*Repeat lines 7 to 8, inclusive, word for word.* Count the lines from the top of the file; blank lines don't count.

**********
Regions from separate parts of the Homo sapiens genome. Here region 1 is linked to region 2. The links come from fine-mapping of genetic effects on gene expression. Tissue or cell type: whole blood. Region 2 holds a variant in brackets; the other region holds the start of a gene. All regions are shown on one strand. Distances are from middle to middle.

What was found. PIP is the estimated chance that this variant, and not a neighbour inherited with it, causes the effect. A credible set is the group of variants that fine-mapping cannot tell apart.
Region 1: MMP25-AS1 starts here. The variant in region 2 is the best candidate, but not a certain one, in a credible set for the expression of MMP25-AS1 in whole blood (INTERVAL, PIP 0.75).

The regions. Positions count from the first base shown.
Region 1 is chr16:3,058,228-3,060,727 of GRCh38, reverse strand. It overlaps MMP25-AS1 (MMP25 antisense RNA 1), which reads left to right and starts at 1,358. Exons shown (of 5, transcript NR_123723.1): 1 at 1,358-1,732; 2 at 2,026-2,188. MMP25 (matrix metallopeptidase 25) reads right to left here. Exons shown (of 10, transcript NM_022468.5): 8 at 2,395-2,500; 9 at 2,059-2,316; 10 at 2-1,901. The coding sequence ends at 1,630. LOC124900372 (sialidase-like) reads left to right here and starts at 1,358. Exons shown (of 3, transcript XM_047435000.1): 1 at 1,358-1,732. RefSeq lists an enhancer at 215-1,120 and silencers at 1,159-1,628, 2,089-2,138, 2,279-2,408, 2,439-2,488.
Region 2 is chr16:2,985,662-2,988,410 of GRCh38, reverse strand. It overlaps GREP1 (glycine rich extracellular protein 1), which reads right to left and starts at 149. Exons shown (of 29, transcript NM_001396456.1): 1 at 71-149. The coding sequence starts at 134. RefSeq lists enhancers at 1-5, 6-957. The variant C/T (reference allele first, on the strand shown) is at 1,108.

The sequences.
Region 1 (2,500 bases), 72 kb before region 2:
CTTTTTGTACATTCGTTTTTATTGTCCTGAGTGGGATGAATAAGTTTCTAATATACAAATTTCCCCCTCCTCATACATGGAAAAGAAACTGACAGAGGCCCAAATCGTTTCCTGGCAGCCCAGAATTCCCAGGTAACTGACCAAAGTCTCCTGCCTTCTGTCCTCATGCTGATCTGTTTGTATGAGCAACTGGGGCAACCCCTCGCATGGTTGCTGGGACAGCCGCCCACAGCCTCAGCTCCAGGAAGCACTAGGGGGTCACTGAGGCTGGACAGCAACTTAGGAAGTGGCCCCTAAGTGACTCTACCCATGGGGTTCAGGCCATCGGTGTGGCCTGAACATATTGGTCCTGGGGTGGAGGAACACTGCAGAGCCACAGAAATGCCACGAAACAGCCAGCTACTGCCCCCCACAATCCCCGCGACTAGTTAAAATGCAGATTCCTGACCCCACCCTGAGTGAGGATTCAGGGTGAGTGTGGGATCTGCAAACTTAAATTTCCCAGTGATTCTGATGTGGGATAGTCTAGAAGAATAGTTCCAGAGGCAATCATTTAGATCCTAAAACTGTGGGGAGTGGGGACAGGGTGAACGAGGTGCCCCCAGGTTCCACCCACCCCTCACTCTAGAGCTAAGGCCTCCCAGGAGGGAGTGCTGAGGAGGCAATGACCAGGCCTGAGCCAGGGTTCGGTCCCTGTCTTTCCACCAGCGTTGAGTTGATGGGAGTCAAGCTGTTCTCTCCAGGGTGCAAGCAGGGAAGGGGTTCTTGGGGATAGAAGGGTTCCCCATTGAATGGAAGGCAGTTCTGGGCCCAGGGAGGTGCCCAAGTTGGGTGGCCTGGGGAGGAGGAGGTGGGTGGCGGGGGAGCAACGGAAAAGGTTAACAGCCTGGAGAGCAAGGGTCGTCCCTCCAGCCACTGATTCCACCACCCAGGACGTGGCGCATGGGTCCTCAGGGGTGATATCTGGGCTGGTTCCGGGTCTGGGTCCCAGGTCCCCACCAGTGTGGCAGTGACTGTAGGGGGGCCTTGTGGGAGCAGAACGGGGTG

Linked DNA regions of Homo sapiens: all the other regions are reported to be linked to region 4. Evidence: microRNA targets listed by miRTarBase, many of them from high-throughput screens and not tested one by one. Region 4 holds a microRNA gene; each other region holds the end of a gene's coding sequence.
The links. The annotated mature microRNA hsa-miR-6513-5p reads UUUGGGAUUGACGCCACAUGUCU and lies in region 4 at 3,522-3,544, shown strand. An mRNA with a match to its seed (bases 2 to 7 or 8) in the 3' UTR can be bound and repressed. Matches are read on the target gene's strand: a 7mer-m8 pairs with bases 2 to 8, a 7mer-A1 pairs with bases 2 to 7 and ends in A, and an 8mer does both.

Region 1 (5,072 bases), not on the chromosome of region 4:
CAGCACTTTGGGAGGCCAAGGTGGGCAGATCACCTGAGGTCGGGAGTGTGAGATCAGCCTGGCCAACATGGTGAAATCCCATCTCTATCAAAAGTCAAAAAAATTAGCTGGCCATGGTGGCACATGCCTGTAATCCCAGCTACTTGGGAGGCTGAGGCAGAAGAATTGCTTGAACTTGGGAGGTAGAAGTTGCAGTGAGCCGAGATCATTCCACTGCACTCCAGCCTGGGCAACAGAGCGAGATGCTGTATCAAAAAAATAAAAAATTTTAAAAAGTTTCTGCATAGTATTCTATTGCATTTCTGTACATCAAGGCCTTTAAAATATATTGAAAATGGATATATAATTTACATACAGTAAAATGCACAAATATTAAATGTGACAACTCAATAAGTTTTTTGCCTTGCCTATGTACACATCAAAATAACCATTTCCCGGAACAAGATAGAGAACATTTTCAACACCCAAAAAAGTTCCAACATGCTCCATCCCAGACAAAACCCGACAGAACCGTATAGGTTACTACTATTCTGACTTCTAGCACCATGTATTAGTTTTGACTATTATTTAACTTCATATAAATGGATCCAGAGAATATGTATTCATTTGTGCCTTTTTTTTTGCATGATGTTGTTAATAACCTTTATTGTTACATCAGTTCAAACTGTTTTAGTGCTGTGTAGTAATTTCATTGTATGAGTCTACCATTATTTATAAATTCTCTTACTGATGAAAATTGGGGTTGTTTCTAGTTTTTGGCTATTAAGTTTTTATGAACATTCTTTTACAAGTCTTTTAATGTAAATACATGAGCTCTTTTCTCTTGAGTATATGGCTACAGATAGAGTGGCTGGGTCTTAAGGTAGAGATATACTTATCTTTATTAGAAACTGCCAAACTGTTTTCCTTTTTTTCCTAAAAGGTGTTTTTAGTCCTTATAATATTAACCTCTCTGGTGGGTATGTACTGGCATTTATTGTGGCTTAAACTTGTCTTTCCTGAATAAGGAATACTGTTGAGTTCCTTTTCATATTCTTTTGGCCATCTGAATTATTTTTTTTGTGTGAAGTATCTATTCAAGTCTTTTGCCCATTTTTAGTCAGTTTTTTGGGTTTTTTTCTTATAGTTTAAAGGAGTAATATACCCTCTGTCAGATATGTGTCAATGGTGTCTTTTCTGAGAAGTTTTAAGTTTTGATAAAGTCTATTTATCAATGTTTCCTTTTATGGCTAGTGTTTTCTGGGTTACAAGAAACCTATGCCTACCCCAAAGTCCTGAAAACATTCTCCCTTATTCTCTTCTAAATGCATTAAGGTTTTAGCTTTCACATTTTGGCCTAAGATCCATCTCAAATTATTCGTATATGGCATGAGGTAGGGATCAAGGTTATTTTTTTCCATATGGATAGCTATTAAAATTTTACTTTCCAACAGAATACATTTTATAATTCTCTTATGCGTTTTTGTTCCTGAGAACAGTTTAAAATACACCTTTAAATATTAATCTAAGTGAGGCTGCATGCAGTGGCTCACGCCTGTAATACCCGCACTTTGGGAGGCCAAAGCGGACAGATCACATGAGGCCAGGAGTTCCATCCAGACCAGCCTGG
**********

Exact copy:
The sequences.
Region 1 (2,500 bases), 72 kb before region 2: